Auto-Owners Insurance Co v. Potter

Filing 920070713

Opinion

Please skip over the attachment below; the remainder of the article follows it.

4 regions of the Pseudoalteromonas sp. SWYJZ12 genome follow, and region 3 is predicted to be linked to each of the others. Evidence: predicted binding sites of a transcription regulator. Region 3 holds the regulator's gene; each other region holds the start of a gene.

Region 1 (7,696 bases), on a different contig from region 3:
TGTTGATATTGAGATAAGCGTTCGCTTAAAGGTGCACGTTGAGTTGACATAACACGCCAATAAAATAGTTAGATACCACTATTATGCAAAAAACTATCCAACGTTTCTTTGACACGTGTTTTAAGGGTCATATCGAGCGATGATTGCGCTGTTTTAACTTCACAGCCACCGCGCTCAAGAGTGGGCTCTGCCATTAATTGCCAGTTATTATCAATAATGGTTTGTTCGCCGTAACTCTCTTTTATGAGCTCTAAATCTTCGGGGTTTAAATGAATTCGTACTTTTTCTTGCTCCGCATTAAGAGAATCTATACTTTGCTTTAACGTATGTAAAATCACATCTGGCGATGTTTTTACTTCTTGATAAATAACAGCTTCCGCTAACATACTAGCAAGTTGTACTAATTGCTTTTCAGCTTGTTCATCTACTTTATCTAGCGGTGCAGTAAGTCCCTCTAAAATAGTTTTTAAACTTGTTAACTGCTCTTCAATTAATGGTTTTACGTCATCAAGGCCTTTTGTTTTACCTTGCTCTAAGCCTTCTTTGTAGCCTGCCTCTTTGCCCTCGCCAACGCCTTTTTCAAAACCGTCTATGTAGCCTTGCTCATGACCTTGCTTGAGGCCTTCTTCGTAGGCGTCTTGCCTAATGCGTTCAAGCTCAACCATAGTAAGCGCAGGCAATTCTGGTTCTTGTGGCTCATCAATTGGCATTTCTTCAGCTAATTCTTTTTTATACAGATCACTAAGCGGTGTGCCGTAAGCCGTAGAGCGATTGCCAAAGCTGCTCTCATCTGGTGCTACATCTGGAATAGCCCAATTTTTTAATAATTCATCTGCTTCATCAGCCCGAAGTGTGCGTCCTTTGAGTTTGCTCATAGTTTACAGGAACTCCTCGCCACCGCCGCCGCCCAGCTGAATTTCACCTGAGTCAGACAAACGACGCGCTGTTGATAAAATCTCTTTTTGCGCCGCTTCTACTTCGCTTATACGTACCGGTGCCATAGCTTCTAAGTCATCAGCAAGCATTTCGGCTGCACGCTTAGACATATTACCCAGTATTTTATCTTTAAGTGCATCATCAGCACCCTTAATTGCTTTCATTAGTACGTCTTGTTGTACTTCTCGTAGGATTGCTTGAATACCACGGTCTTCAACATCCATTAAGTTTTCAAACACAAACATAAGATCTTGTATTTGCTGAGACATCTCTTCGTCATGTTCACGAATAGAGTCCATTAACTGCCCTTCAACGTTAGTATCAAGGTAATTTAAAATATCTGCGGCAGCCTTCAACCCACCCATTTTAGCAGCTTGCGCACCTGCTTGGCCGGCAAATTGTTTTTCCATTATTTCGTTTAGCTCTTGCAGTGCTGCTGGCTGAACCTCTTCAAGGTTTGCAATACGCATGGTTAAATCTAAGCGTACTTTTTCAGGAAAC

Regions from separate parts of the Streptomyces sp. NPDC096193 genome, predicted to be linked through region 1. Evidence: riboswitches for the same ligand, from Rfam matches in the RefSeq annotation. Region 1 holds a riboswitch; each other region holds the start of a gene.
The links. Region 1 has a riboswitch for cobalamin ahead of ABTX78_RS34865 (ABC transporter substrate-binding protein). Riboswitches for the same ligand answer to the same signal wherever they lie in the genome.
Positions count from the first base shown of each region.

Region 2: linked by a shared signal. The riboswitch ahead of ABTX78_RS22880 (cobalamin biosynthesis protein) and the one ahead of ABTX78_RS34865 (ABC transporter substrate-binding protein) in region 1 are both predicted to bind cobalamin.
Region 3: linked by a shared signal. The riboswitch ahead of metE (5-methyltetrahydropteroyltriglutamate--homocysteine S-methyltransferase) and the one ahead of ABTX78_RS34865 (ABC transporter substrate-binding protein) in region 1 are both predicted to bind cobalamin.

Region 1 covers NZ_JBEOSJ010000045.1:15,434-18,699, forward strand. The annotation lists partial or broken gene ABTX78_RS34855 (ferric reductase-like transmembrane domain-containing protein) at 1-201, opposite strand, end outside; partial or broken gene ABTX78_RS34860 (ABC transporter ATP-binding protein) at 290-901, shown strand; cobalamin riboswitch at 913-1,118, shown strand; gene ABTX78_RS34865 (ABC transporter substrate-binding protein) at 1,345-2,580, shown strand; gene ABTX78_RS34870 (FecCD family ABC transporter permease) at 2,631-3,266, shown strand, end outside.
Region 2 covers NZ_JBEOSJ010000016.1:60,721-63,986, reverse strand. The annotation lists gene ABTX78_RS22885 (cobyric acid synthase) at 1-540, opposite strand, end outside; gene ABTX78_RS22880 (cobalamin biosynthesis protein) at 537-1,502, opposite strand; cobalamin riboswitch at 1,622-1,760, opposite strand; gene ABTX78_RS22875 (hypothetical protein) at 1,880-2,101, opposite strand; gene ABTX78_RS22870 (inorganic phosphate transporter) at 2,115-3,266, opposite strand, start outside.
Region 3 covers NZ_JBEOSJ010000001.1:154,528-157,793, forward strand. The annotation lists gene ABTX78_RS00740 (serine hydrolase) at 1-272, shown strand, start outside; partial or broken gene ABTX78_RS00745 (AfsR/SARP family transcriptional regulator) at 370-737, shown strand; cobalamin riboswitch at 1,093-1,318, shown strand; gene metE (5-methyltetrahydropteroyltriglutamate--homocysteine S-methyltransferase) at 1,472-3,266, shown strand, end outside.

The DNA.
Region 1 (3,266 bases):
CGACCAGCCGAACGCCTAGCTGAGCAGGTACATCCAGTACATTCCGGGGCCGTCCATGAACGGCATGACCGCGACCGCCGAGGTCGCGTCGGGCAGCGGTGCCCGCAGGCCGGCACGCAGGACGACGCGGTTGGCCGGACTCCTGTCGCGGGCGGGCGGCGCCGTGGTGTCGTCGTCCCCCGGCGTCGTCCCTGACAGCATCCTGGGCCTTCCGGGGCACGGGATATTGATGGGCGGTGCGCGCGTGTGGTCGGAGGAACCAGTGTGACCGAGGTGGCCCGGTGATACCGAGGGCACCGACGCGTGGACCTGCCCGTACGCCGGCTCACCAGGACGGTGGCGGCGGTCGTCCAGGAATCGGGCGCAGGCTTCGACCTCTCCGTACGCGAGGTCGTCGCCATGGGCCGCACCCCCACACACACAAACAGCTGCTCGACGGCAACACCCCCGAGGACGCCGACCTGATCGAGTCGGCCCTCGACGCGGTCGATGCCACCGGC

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UNPUBLISHED UNITED STATES COURT OF APPEALS FOR THE FOURTH CIRCUIT No. 06-1232 AUTO-OWNERS INSURANCE COMPANY, Plaintiff - Appellee, versus DEBRA J. POTTER; ROBERT F. POTTER; NICHOLAS E. PIGGOTT; KARIN PIGGOTT; EDWARD F. FITZGERALD; KAREN L. FITZGERALD; SUSAN WILLIAMS; BRIAN EASON; JANET EASON; CHARLES N. REGISTER; NANCY P. REGISTER; DOUGLAS BAREFOOT; ANGELA BAREFOOT; JOHN JOSEPH BIANCHINO; KAREN MARIE BIANCHINO; DANIEL BLACKMAN; HOLLY BLACKMAN; RONALD E. BRAY; SUSAN M. BRAY; CLYDE CORSON; MARY CORSON; RICHARD AL COX; BARBARA S. BOOB; JAMES W. DELUCA; MARY H. DELUCA; KENNETH DEMOSS; REGINA DEMOSS; DAVID R. DIETZ; HELEN L. DIETZ; DIANE DILLON; JESSE M. DINGLE; LYNN K. DINGLE; DAVID M. GOODWYN; VALERIE C. WASHINGTON; JOYCE GRIFFIN-KEENE; SABOOR HAKEM; WENDY D. HAKEM; JOHNNY M. HUMPHREY; SUSAN V. HUMPHREY; DWAUN A. HUMPHRIES; KRISTY G. HUMPHRIES; GREGORY J. JONES; KYMBERLY A. JONES; MILTON WAYNE KING, SR.; JOYCE S. KING; DAVID SAMUEL LEINFELDER; SANDRA IVESTER LEINFELDER; STEPHANIE EDWARDS MASSENGALE; MICHAEL R. MCKAY; JILL L. MCKAY; ROBERT WILLIAM MOORES; VICTORIA MORGAN MOORES; ROBERT P. NENNO; CARINE M. NENNO; STEVEN D. PARKER; KAREN D. PARKER; JOSEPH J. RACHIS; SUSAN T. RACHIS; MARK T. RADER; SUE N. RADER; RAMIRO ROBLES, JR.; PATRICIA BEATRICE ROBLES; JIHAD A. SHAWWA; HOWAYDA SHAWWA; JOHN F. STEHMAN; MICHELLE A. STEHMAN; AMANDA TALLEY; STEPHEN TURNER; LOLITA FIELDS; SHAWN M. WAGNER; JODI A. WAGNER; CATHY WHITE; DALE S. WIGGINS; MARY WIGGINS; ANJANETTE IRENE WOOTEN, Defendants - Appellants, and WHITEWOOD PROPERTIES, INCORPORATED, d/b/a Neuse Crossing Utilities Company Properties, d/b/a Neuse Crossing Utilities Company; JAMES D. ADAMS, JR., Defendants, versus THE HARLEYSVILLE INSURANCE COMPANIES, Third Party Defendant. -------------------COMPLEX INSURANCE ASSOCIATION, CLAIMS LITIGATION Amicus Supporting Appellee. No. 06-1298 AUTO-OWNERS INSURANCE COMPANY, Plaintiff - Appellee, versus WHITEWOOD PROPERTIES, INCORPORATED, d/b/a Neuse Crossing Utilities Company Properties, d/b/a Neuse Crossing Utilities Company; JAMES D. ADAMS, JR., Defendants - Appellants, and DEBRA J. POTTER; ROBERT F. POTTER; NICHOLAS E. PIGGOTT; KARIN PIGGOTT; EDWARD F. FITZGERALD; KAREN L. FITZGERALD; SUSAN WILLIAMS; BRIAN EASON; JANET EASON; CHARLES N. REGISTER; NANCY 2 P. REGISTER; DOUGLAS BAREFOOT; ANGELA BAREFOOT; JOHN JOSEPH BIANCHINO; KAREN MARIE BIANCHINO; DANIEL BLACKMAN; HOLLY BLACKMAN; RONALD E. BRAY; SUSAN M. BRAY; CLYDE CORSON; MARY CORSON; RICHARD AL COX; BARBARA S. BOOB; JAMES W. DELUCA; MARY H. DELUCA; KENNETH DEMOSS; REGINA DEMOSS; DAVID R. DIETZ; HELEN L. DIETZ; DIANE DILLON; JESSE M. DINGLE; LYNN K. DINGLE; DAVID M. GOODWYN; VALERIE C. WASHINGTON; JOYCE GRIFFIN-KEENE; SABOOR HAKEM; WENDY D. HAKEM; JOHNNY M. HUMPHREY; SUSAN V. HUMPHREY; DWAUN A. HUMPHRIES; KRISTY G. HUMPHRIES; GREGORY J. JONES; KYMBERLY A. JONES; MILTON WAYNE KING, SR.; JOYCE S. KING; DAVID SAMUEL LEINFELDER; SANDRA IVESTER LEINFELDER; STEPHANIE EDWARDS MASSENGALE; MICHAEL R. MCKAY; JILL L. MCKAY; ROBERT WILLIAM MOORES; VICTORIA MORGAN MOORES; ROBERT P. NENNO; CARINE M. NENNO; STEVEN D. PARKER; KAREN D. PARKER; JOSEPH J. RACHIS; SUSAN T. RACHIS; MARK T. RADER; SUE N. RADER; RAMIRO ROBLES, JR.; PATRICIA BEATRICE ROBLES; JIHAD A. SHAWWA; HOWAYDA SHAWWA; JOHN F. STEHMAN; MICHELLE A. STEHMAN; AMANDA TALLEY; STEPHEN TURNER; LOLITA FIELDS; SHAWN M. WAGNER; JODI A. WAGNER; CATHY WHITE; DALE S. WIGGINS; MARY WIGGINS; ANJANETTE IRENE WOOTEN, Defendants, versus THE HARLEYSVILLE INSURANCE COMPANIES, Third Party Defendant. -------------------COMPLEX INSURANCE CLAIMS LITIGATION ASSOCIATION, Amicus Supporting Appellee. Appeals from the United States District Court for the Eastern District of North Carolina, at Raleigh. W. Earl Britt, Senior District Judge. (5:01-cv-00819-BR) 3 Argued: December 1, 2006 Decided: July 13, 2007 Before MICHAEL and GREGORY, Circuit Judges, and Gerald Bruce LEE, United States District Judge for the Eastern District of Virginia, sitting by designation. Affirmed by unpublished opinion. Judge Lee wrote the opinion, in which Judge Michael and Judge Gregory joined. ARGUED: Curtis James Shipley, ELLIS & WINTERS, L.L.P., Greensboro, North Carolina, for Appellants. Walter E. Brock, Jr., YOUNG, MOORE & HENDERSON, P.A., Raleigh, North Carolina, for Appellee. ON BRIEF: Jonathan D. Sasser, Thomas H. Segars, ELLIS & WINTERS, L.L.P., Raleigh, North Carolina; Kurt J. Olson, Matthew F. Fussa, MAUPIN & TAYLOR, P.A., Raleigh, North Carolina, for Appellants. John A. Yeager, WILLINGHAM & COTE, P.C., East Lansing, Michigan, for Appellee. Laura A. Foggan, John C. Yang, WILEY, REIN & FIELDING, L.L.P., Washington, D.C., for Amicus Supporting Appellee. Unpublished opinions are not binding precedent in this circuit. 4 LEE, District Judge: THIS MATTER is before the Court on an appeal of the District Court's decision that a withdrawal of defense of an insured by the Auto-Owners Insurance Company ("Auto-Owners") was not "unjustified" under North Carolina law. This case concerns residents and former residents of a subdivision in North Carolina who allege that the entity responsible for their utilities, Whitewood Properties, Inc. ("Whitewood"), provided contaminated water to them; the residents appeal the District Court's denial of summary judgment in their quest to have Whitewood's insurance company, Auto-Owners, indemnify Whitewood under the settlement agreement between the residents and Whitewood. Court The issue before the Court is whether the District held that Auto-Owners did not unjustifiably correctly withdraw its defense of Whitewood when (1) Auto-Owners defended under a reservation of rights, (2) Auto-Owners brought a declaratory judgment action to determine if there was coverage or a duty to defend, (3) the District Court held that Auto-Owners did not have to defend Whitewood, and (4) Auto-Owners chose not to continue to defend Whitewood while the declaratory judgment was on appeal given that there was no stay of the litigation. The Court affirms the judgment of the District Court because even if the insurer, Auto-Owners, had a duty to defend its insured, Whitewood, the withdrawal of defense was not unjustifiable after the federal District Court issued a declaratory judgment that there was no duty 5 to defend (and the litigation was not stayed). because the Auto-Owners' withdrawal of In addition, was not defense unjustifiable, under the terms of its contract with Whitewood, Auto-Owners cannot be held liable for a settlement between Whitewood and claimants which it did not authorize. I. BACKGROUND On March 22, 2001, a group of current and former residents of a North Carolina subdivision ("Potter" or "Potters"), sued Whitewood, a developer that formed a utilities company to offer water and sewer services. Auto-Owners defended under a reservation of rights while it sought a declaratory judgment that it was not required to defend Whitewood on the issues involved. (J.A. 653.) The District Court held that Auto-Owners was not required to defend Whitewood in this action and that summary judgment for Auto-Owners was appropriate. On April 17, 2003, Potter filed an appeal. Auto-Owners notified Whitewood that it would stop defending them because of the declaratory judgment unless Whitewood sought a stay of the Order (which would cause Auto-Owners to continue to defend Whitewood).1 Given that no stay was sought or issued, Auto-Owners discontinued defense of Whitewood on June 1, 2003. (J.A. 654.) In their brief, the Potter Appellants dispute that AutoOwners ever suggested a stay. Brief of Appellant at 27, Auto Owners Ins. Co. v. Potter, No. 06-1298 (4th Cir. May 24, 2006). 6 1 On October 28, 2003, Whitewood and Potter settled for $6 million, plus all of Whitewood's rights to indemnification by AutoOwners. Auto-Owners declined to sign this settlement agreement, noting that it was not reasonable or in good faith. (J.A. 655.) Auto-Owners suggested an alternate settlement in which it would participate: $150,000 in accord with the case evaluation report obtained by the defense counsel.2 (J.A. 654-55.) The Fourth Circuit vacated3 the summary judgment Order of the District Court on July 27, 2004, and remanded to the District Court to see if there were other parts of the contract that could bar coverage by the insurer, and, if the duty to defend attached, whether Auto-Owners was liable to indemnify Whitewood. On September 8, 2004, Potter counterclaimed in District Court to enforce Auto-Owners' need to indemnify under the settlement agreement with Whitewood. Potter moved for summary judgment. The District Court ordered a settlement conference on August 19, 2005. Whitewood and Auto-Owners reached a partial settlement. A letter from Auto-Owners to Whitewood stated: "If you wish to enter into a reasonable settlement, contingent on the outcome of the appeal, in a way so that if Auto-Owners prevails on appeal it pays nothing but if Auto-Owners loses on appeal it pays the settlement amount, and without the silly provisions for having the settlement be partly in force and partly not in force depending on the coverage ruling, Auto-Owners is certainly willing to consider agreeing to such a proposed settlement." (J.A. 494.) Auto-Owners makes a point to state in its brief that the judgment of the District Court was not reversed, but rather vacated. 7 3 2 Potter and Auto-Owners did not reach a settlement. The District Court denied summary judgment for Potter on February 7, 2006, holding that the agreement between Whitewood and Auto-Owners did not alter the questions before the court as to Potter's motion for summary judgment. The Court held that it would assume that Auto-Owners had a duty to defend Whitewood for purposes of the motion. Even under this assumption, the Court determined that Auto-Owners' withdrawal of defense of Whitewood was not "unjustifiable" for two reasons: (1) Auto-Owners did not withdraw defenses mid-course without authorization and (2) did not refuse to defend Whitewood from the beginning. (J.A. 656.) In addition, no stay pending appeal existed; a pending appeal, by itself, would not preclude Auto-Owners from relying on the District Court's declaratory judgment that it was not required to defend Whitewood. (J.A. 659-61.) Finally, Auto-Owners did not unjustifiably refuse to indemnify Whitewood because there was no consent by Auto-Owners, as required by its contract with Whitewood, to the settlement agreement between Whitewood and Potter. (J.A. 663.) judgment was entered on February 8, 2006. judgment is now before this Court. A final The appeal of this 8 II. DISCUSSION A. Standard of Review This Court reviews de novo grants or denials of summary judgment by a district court. Seabulk Offshore, Ltd. v. Am. Home Assurance Co., 377 F.3d 408, 418 (4th Cir. 2004). Under Federal Rule of Civil Procedure 56(c), summary judgment is only appropriate when "the pleadings, depositions, answers to interrogatories, and admissions on file, together with the affidavits, ... show that there is no genuine issue of material fact and that the moving party is entitled to a judgment as a matter of law." Fed R. Civ. P. 56(c). B. Analysis The Court holds that the District Court's ruling is affirmed because the insurer's judgment withdrawal determined of that defense there after was no a federal declaratory insurance coverage or duty to defend was not "unjustified" under North Carolina law. In addition, because the insurer's withdrawal of defense was not unjustified, the insurer cannot be held liable for an unauthorized settlement that it did not consent to between its insured and a claimant. 1. Withdrawal of Defense by Insurer Not Unjustified a. Auto-Owners' withdrawal of defense of Whitewood was not unjustified because it relied upon a federal declaratory judgment. 9 North Carolina law governs under the insurance policy at issue here. North Carolina law is clear about the process that an insurer must go through in order to determine if it is required to defend an insured: the insurance policy and the complaint should be compared side-by-side under a "comparison test." St. Paul Fire & Marine Ins. Co. v. Vigilant Ins. Co., 724 F. Supp. 1173, 1176 (M.D.N.C. 1989). "Any doubt as to coverage is to be resolved in favor of the insured." Id. If the claim of the insured falls within the coverage of the policy, "the insurer's refusal to defend is unjustified even if it is based upon an honest but mistaken belief that the claim is not covered." Duke Univ. v. St. Paul Fire & Marine Ins. Co., 96 N.C. App. 635, 637 (N.C. Ct. App. 1990). Under North Carolina law, "the duty to defend arises whenever there is a potential or possible liability to pay based on the allegations in the complaint and is not dependent on the probable liability to pay based on the facts ascertained through trial." Vigilant, 724 F. Supp. at 1177 (citation omitted). The duty to defend is "excused only if the facts alleged in the complaint do not even arguably fall within the policy coverage and an independent investigation reveals no extrinsic facts demonstrating coverage." Id. at 1179. This Court previously held that withdrawal of defense by an insurer was appropriate when the insurance company determined, before any trial on liability or declaratory judgment, that there was no duty to defend because the claims at issue were 10 not covered by the insurance policy. Liberty Mut. Ins. Co. v. Triangle Indus., Inc., 957 F.2d 1153, 1160 (4th Cir. 1992). We noted that the District Court had found that there was no evidence that the insured was left "defenseless or seriously hampered" in its ability to protect itself. Id. at 1160. A declaratory judgment allows a court to "declare the rights and other legal relations of any interested party seeking such declaration, whether or not further relief is or could be sought;" such a judgment has "the force and effect of a final judgment or decree and shall be reviewable as such." 28 U.S.C. 2201(a) (1993). A stay pending appeal may be sought by a party under Federal Rule of Civil Procedure 62(d). b. The Potter appellants assert that Auto-Owners abandoned its insured (Whitewood) and forced them to settle the case when AutoOwners withdrew from the case. They argue that because an insurer's refusal to defend would be unjustified under North Carolina law even if it is based upon an honest but mistaken belief that the claim is not covered, Auto-Owners has a duty to indemnify given that it made an "honest but mistaken" choice to rely on a District Court Order when it withdrew from defending Whitewood. In addition, the Potters argue that only three other jurisdictions--Wisconsin, Michigan, and the Eighth Circuit--have considered a factual situation similar to the one at issue and each 11 court found that an insurer bears the risk that an appeals court will reverse the determination of no coverage. In the past, argue the Potters, North Carolina appellate courts have been persuaded by the reasoning of the Eighth Circuit and the state courts of Michigan, Wisconsin, and Missouri. The Potter appellants argue that North Carolina likely would place the risk that an appeal (of a determination that an insurer had no duty to defend an insured) would be successful on the insurer. In addition, North Carolina law requires that ambiguities in insurance policies are to be resolved in favor of finding coverage for insureds. E.g., Pa. Nat. Mut. Cas. Ins. Co. v. Associated Scaffolders & Equip. Co., 579 S.E.2d 404, 406 (N.C. Ct. App. 2003). The Potters argue that they were not required to seek a stay of the federal declaratory judgment because it would not have directed any party to do or refrain from doing anything. Even if a stay were practicable, they argue, it is unlikely that the District Court would issue such a stay pending appeal given that it would have to determine that Potter could likely prevail on the merits of the appeal. c. Auto-Owners argues that its withdrawal of defense was justified when it was done only after the District Court entered a final judgment finding no duty to defend existed, and when Whitewood did not obtain or seek a stay of that final judgment. 12 Declaratory judgments. judgments, argues Auto-Owners, are like other Auto-Owners also argues that the cases Potter uses mistakenly conflate the notion of failure to defend with being given approval by a court not to defend; the cases are not binding on this Court, and not persuasive. The Fourth Circuit rejected the notion that insurers have continuing obligations to defend when a determination of no coverage is made.4 In addition, Auto-Owners argues that a stay of the District Court's order would not have been meaningless, impractical, or impossible. Potter could have applied to this Court for a stay; Potter also could have sought a stay in the underlying case. d. The Court affirms the District Court's declaratory judgment that Auto-Owners was not unjustified under North Carolina law for withdrawing its defense of Whitewood after the District Court issued a declaratory judgment indicating that Auto-Owners had no duty to defend Whitewood in the matter at hand. We agree with the District Court that it would tip the balance too far in favor of the insured to hold that an insurer must wait for all appeals of a The Complex Insurance Claims Litigation Association ("CICLA") submitted an amicus brief. They argue that if the Court reverses the District Court in this case, insurers who are found not to owe a duty to defend would have two unappealing choices. First, the insurers could continue to provide a defense until all levels of appeal have been exhausted (with no guarantee that they would be reimbursed by the policyholder). Second, the insurers could risk being treated as though they breached their duty to defend. 13 4 declaratory judgment (relieving it of a duty to defend) to be exhausted before removing its defense of the insured. The fact that the insurer provided a defense for the insured until the time the insurer received a declaratory judgment Order demonstrates to this Court that the insurer adhered to the spirit of the public policy requiring defense of insured persons. Auto-Owners, the insurer, had a right to rely upon the District Court's declaratory judgment Order, absent a stay of judgment. Guinness PLC v. Ward, 955 F.2d 875, 898 (4th Cir. 1992) (citation omitted). Federal declaratory judgments have the force and effect of a final judgment while parties may seek a stay of the judgment pending appeal, no stay was sought in this case. Potter appellants' arguments The Court finds unpersuasive the that a stay would have been meaningless, and, if not meaningless, then impossible to obtain; the Court agrees with the District Court that a stay of the judgment under Federal Rule of Civil Procedure 62(d) would have been possible here, had it been sought, because the judgment was monetary in nature. (J.A. 660 (citing Arnold v. Garlock, Inc., 278 F.3d 426 (5th Cir. 2001)). The Court finds unpersuasive the cases the Potters cite from other jurisdictions to forward the argument that an insurer should continue to defend the insured after a declaratory judgment absent a stay. First, on an appeal from summary judgment for the insurer, the Michigan state court of appeals overruled a state circuit court 14 in Detroit Edison v. Michigan Mutual Insurance Co., 301 N.W.2d 832 (Mich. Ct. App. 1980); it held that the insurer at issue had a duty to defend and that the insurer had to pay the settlement amount owed by the insured after having an opportunity to present evidence on the coverage of the insurance policy. As Auto-Owners aptly points out, Detroit Edison can be distinguished from this case in several ways. First, this case involved an insurer that, unlike Auto-Owners, neither defended its insured at any time, nor filed a declaratory judgment action to ascertain its duties to defend (the policyholder did so); the insurer in the Detroit Edison case did not adhere to the policy goals relating to insureds and insurers that this Court seeks to advance. Second, the duty to defend law Third, there was Finally, of Michigan differs from that of North Carolina. no settlement between the parties in the Michigan case. the Michigan state opinion does not indicate whether the trial court's ruling was stayed or not. Thus, Detroit Edison is not persuasive because it can be distinguished in several key ways from this case. Second, Royal Insurance Co. of America v. American Employers Insurance Co., 304 F.3d 804 (8th Cir. 2002), involved a factual situation revolving around a combination of state and federal court litigation; the court held that after an insurer has breached a duty to defend, if an insured settles a claim, the insurer must reimburse the insured for settlement obligations covered by the 15 liability policy (after being allowed to argue the coverage issue). This case can be distinguished from the one at hand in two important ways. First, unlike Royal Insurance, there has never been a specific ruling by the District Court as to whether or not the claim at issue is covered by the insurance policy. Second, in Royal Insurance the Eighth Circuit Court of Appeals reversed a finding of the district court that the insurer had no duty to defend. However, even though the court found that the insurer in Royal Insurance had breached its duty to defend, there was no holding that the insurer was not entitled to rely upon the ruling of the federal district court and no discussion of whether a stay of the litigation was sought pending appeal (which would have caused the insurer to continue to defend the insured). Finally, the Wisconsin Supreme Court decision in Newhouse can be distinguished from this case. Newhouse v. Citizens Sec. Mut. Ins., 501 N.W.2d 1 (Wis. 1993). complex procedural history. The Newhouse case involved a In brief, a Wisconsin trial court found that the insurer did not have a duty to defend the insured; this decision was appealed. The Wisconsin Supreme Court held that the insurer "did not follow the proper procedure" when it refused the state circuit court's offer to stay the liability trial until the resolution of the appeal on the duty to defend issue. Id. at 56. In contrast this case does not involve a liability trial, but rather a settlement between the insured and the Potters reached 16 before the ruling on the appeal of the duty to defend issue. Also, in Newhouse the state circuit court made a determination about the duty to defend; here, however, the District Court did not make a determination that Auto-Owners had a duty to defend. In addition, the District Court in this case, unlike the Wisconsin state court, did not offer to stay the trial and neither did the plaintiffs. Finally, because Newhouse involved a state proceeding, the Federal Declaratory Judgment Act was not operative; it carries a finality that a Wisconsin state declaratory judgment does not. See Newhouse, 501 N.W. 2d 6 (holding that "[a]n insurance company breaches its duty to defend if a liability trial goes forward during the time a no coverage determination is pending on appeal and the insurance company does not defend its insured at the liability trial.") Thus, Newhouse can be distinguished in several important ways from this case. Therefore, because Auto-Owners was entitled to rely upon the declaratory judgment of the District Court, and only withdrew its defense after the issuance of that judgment, Auto-Owners was not "unjustified" in withdrawing its defense when there was no stay of the declaratory judgment while the ruling was on appeal. 2. Insurer Not Liable Under Settlement Agreement Auto-Owners is not liable under the settlement agreement between Whitewood and Potter because, as held above, Auto-Owners' withdrawal of defense did not breach its contract with Whitewood. 17 In addition, under the contract, Whitewood could not assign its rights under the contract to Potter. If an insurer "wrongfully refuses to defend a suit against its insured," then it will be "liable to the insured for sums expended in payment or settlement of the claim, for reasonable attorneys' fees, for other expenses of defending incurred the suit, of for court the costs, of and the for other to expenses defend." because refusal insurer Vigilant, 724 F. Supp. at 1182. The insurer has the right to challenge the reasonableness of the settlement and whether it was made in good faith, even if the insurer breached its duty to defend. Id. at 1183 n.6 (citing Nixon v. Liberty Mut. Ins. Co., 120 S.E.2d 430 (N.C. 1961)). In addition, under North Carolina law, if the insurer unjustifiably refuses to defend claims covered by the insurance policy, then it commits a breach of the policy contract and "thereby waives the provisions defining the duties and obligations of the insured." Id. at 1183 (citing Ames, 340 S.E.2d at 485 (citing Nixon, 120 S.E.2d at 435)). Finally, under North Carolina law, "[e]xceptions to the rule that contracts are freely assignable are when the contract expressly provides that it is not assignable or when performance of some term of the contract involves an element of personal skill or credit." Hurst v. West, 272 S.E.2d 378, 382-83 (N.C. Ct. App. 1980) (citations omitted). 18 a. The Potters argue that the District Court's holding would inappropriately require appellants to obtain a stay in order to preserve their substantive legal rights on appeal. The District Court held that the failure of Whitewood and the Potters to secure a stay effectively waived their right to assert that Auto-Owners waived its right to approve the 2003 Settlement. Failure to seek or obtain a post-judgment stay does not usually constitute a waiver of rights. b. Auto-Owners argues that Potter cannot bring suit against AutoOwners because, even if Whitewood assigned its claims to indemnity to Potter, the "no action" clause of the contract between Whitewood and Auto-Owners only allows Auto-Owners to be sued on settlement agreements signed by Auto-Owners, the insured and the claimant; on these facts, only Whitewood and Potter agreed, and thus Potter cannot sue Auto-Owners to recover. In addition, Auto-Owners argues that the issue of whether or not Auto-Owners had a duty to defend Whitewood when it withdrew its defense in reliance on the declaratory judgment is moot because Whitewood and Auto-Owners settled. Auto-Owners argues that the duty to defend is a personal Strangers to an insurance contract the Potter litigants argue that right that is not assignable. cannot invoke it. While contractual claims are always assignable, as is the duty to defend, 19 that is not correct--exceptions to the general rule include personal rights and contracts that preclude assignment. c. The Court affirms the District Court's holding that AutoOwners cannot be held liable for a settlement between its insured, Whitewood, and a claimant, Potter, which it did not authorize. Potter's argument fails. Because we hold that Auto-Owners did not unjustifiably withdraw its defense of Whitewood, Auto-Owners may still rely upon the insurance policy provisions that prohibit Whitewood, the insured, from settling a claim without Auto-Owners' consent. Under the terms of the contract between Auto-Owners and Whitewood, the insured did not have the authority to act on a claim without the express consent of Auto-Owners. (J.A. 168, 235.5) The contract states that "[n]o insureds will, except at their own cost, voluntarily make a payment, assume any obligation, or incur any expense, other than for first aid, without our consent." (J.A. 167, 234.) In addition, the issue of whether or not Auto-Owners had a duty to defend Whitewood became moot when Auto-Owners and Whitewood settled. The contract states that the policy at issue here was not Contracts are freely assignable in assignable. (J.A. 130, 197) The joint appendix did not include the entire Exhibit 4 to the Potter litigants' motion for summary judgment, Record No. 90; this document would have contained the Auto-Owners insurance policy for December 8, 1999 to December 8, 2000. 20 5 general; however, contracts that expressly state that they are not assignable are an exception to that general principle. Based on the above provisions, Auto-Owners is not liable under the settlement agreement between Whitewood and Potter because the settlement was not authorized by Auto-Owners and Whitewood could not assign its rights to Potter. See Terrell v. Lawyers Mut. Liab. Ins. Co., 507 S.E.2d 923, 927 (N.C. Ct. App. 1998). III. CONCLUSION The Court affirms the District Court's ruling because it was not "unjustified" for the insurer, Auto-Owners, to withdraw its defense of Whitewood, its insured, when it relied on an unstayed federal declaratory judgment. It follows, therefore, that Auto- Owners is not liable for the settlement between Whitewood and Potter; because there was no unjustified withdrawal of defense, the contract between the insurer and insured in this case prohibits the insurer from becoming liable for settlements between claimants and the insured which it did not approve. For these reasons, the judgment of the District Court is AFFIRMED. 21